Ahead of Super Bowl, Catholics partner to ramp up anti-trafficking efforts

| January 25, 2018 | 0 Comments

For Terry Forliti, a series of traumatic events as a teenager — being raped by her boss, her friend dying in a car accident and her parents’ divorce — spurred heavy drug use that carried into adulthood.

But Forliti was able to function — up until her own divorce, being laid off from her job with a health care company and losing her home. Admittedly an alcoholic, she also lost custody of her two children. She saw her support system crumble, along with her self-worth. And when she sought treatment, her takeaway wasn’t recovery, but rather learning where to get more drugs.

People who profit from selling others for sex are trained to spot and aggravate their victims’ vulnerabilities. Ultimately, one perpetrator spotted Forliti’s. Thus began her life on the street at age 38, segueing into becoming a victim of sex trafficking.

“This didn’t just fall on my lap, and it doesn’t just fall on anyone’s lap,” said Forliti, 56, who now serves as executive director of Breaking Free, a survivor-led organization in the Twin Cities dedicated to helping victims of sex trafficking and other violent crimes.

In the 10 days surrounding Super Bowl 52 in Minneapolis Feb. 4, Forliti and others from Breaking Free will take to the streets, reaching out to women with hygiene items, food and directions to Breaking Free’s emergency shelter.

“We’re hoping we get that opportunity to give our testimony to these women,” Forliti said. “We’re not social workers, and we don’t have degrees. We’re miracles, and they are, too.”

Law enforcement officials expect an uptick in trafficking during the Super Bowl — mostly through online advertising — but Forliti said there aren’t a lot of numbers to quantify. During recent Super Bowls, officials have reported a 40 percent increase in the number of advertisements placed on popular websites selling sex, Forliti said. She added that local pimps are likely making calls to pimps from other cities, encouraging them to venture onto Twin Cities turf.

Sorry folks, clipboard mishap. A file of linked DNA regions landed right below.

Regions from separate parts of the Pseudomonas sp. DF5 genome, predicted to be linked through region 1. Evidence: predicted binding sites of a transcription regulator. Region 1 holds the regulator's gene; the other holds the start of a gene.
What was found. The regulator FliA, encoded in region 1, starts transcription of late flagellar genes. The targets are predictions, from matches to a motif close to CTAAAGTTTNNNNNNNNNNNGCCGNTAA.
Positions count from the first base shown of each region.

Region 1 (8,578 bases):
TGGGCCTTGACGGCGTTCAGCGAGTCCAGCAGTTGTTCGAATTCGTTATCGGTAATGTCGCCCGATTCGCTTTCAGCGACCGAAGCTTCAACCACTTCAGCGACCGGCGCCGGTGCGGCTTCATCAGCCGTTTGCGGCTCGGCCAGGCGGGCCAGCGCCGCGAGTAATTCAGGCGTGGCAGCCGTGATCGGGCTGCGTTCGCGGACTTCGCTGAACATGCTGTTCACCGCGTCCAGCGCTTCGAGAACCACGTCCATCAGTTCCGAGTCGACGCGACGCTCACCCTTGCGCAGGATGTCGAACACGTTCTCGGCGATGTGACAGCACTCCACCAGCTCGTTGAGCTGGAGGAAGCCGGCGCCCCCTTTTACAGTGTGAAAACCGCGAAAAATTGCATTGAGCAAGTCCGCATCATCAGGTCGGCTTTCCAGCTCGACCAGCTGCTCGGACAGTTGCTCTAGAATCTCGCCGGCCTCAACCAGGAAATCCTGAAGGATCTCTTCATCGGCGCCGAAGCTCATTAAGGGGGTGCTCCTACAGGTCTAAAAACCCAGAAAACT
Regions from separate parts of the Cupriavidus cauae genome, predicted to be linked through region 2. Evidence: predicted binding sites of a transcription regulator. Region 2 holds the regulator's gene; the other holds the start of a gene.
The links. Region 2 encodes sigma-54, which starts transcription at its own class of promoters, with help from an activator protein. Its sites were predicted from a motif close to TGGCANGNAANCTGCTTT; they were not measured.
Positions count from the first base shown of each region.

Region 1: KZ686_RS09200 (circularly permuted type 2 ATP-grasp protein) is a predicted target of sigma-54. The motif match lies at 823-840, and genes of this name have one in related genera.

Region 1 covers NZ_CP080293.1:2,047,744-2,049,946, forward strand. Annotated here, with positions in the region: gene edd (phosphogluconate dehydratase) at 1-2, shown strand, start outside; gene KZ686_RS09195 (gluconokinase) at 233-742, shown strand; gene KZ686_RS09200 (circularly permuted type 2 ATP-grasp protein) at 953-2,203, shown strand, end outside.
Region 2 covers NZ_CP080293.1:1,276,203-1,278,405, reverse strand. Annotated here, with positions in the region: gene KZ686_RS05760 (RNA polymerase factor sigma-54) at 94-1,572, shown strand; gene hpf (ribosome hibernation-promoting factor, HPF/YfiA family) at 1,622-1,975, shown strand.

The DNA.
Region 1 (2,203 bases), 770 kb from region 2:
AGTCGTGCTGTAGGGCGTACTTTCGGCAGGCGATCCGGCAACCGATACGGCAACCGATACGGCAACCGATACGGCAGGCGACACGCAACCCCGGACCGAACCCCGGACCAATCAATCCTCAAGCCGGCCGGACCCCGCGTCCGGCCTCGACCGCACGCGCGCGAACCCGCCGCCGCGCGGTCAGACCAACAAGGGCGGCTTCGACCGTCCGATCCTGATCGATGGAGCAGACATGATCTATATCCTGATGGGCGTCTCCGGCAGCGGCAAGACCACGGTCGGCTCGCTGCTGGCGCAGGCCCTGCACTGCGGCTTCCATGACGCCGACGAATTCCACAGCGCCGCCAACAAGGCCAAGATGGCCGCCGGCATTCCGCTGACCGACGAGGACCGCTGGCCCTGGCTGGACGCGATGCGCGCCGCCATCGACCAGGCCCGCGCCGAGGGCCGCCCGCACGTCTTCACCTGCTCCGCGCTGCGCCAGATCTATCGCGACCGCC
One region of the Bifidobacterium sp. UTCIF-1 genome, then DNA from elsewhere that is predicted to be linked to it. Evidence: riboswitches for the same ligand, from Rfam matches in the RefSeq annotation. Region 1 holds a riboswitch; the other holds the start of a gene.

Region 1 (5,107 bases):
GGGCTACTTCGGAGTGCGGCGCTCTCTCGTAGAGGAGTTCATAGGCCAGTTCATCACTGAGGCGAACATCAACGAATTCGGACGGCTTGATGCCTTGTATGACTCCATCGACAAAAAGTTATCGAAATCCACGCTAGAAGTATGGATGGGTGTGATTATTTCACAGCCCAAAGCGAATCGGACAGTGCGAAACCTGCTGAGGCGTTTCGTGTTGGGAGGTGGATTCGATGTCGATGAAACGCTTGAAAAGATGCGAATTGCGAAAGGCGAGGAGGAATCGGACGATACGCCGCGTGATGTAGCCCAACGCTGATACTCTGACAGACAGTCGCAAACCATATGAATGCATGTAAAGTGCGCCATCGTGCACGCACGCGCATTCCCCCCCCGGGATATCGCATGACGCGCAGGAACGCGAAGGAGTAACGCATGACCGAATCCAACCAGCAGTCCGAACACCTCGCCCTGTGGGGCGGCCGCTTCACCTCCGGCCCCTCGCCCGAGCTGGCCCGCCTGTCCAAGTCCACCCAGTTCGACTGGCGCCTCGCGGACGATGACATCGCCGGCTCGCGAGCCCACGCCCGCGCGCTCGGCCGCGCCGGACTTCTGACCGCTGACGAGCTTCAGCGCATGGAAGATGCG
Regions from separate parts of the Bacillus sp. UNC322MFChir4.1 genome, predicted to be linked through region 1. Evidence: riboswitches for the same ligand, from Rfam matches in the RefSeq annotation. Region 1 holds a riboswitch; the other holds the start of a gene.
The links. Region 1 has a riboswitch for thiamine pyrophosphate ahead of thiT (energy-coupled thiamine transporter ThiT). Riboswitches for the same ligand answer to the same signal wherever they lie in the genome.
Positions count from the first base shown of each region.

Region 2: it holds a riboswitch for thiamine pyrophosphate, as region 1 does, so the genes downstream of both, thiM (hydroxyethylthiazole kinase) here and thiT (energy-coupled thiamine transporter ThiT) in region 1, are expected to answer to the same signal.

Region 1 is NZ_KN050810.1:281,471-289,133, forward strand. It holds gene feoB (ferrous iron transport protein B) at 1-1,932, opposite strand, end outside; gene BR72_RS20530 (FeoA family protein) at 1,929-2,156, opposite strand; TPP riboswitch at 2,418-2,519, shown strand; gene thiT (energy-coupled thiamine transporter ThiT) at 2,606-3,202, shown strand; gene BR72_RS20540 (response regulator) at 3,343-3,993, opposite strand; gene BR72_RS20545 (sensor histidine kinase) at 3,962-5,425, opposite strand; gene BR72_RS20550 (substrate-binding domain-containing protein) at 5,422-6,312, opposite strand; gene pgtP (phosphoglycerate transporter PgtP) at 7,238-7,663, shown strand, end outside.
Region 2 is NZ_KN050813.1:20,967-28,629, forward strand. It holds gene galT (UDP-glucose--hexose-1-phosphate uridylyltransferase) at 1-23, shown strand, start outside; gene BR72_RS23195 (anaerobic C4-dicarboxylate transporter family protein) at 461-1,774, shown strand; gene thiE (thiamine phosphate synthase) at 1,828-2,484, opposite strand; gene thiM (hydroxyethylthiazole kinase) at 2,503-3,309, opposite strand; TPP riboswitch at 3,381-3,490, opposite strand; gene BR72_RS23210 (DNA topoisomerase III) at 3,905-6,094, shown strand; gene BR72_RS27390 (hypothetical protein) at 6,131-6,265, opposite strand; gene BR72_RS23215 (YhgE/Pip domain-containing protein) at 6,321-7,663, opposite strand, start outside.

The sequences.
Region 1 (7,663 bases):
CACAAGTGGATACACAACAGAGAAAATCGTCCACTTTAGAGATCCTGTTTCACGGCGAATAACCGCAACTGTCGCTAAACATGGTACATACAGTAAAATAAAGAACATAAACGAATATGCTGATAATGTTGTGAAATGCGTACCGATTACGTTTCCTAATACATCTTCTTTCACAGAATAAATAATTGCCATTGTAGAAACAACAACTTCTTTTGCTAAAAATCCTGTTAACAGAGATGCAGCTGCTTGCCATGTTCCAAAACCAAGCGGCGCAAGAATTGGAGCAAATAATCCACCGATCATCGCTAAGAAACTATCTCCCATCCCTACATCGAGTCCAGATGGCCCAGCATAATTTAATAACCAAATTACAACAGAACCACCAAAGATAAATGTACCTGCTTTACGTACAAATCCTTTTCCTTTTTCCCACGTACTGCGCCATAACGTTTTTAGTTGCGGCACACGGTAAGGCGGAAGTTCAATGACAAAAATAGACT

‘Everybody’s problem’

Forliti, a Catholic, explains how girls and women often become victims. Many are sexually abused at home from a young age. Family members might know of the abuse, but they often fear losing financial stability, or their lives, so the abuse continues. Girls frequently run away when they can, often around age 13.

“In the first 48 hours, they’re more likely to get picked up by a perpetrator than they are by law enforcement or social services,” Forliti said.

After being picked up, pimps will schmooze and brainwash their victims, “pitting everyone in the world against them,” Forliti explained. This recruitment strategy, she said, is part of the pimps’ control, which opens the door to initiation into the life of a sex-trafficking victim. Forliti said within the first moments of a victim’s first sexual encounter, she can be sodomized, beaten, repeatedly raped, defecated on and photographed.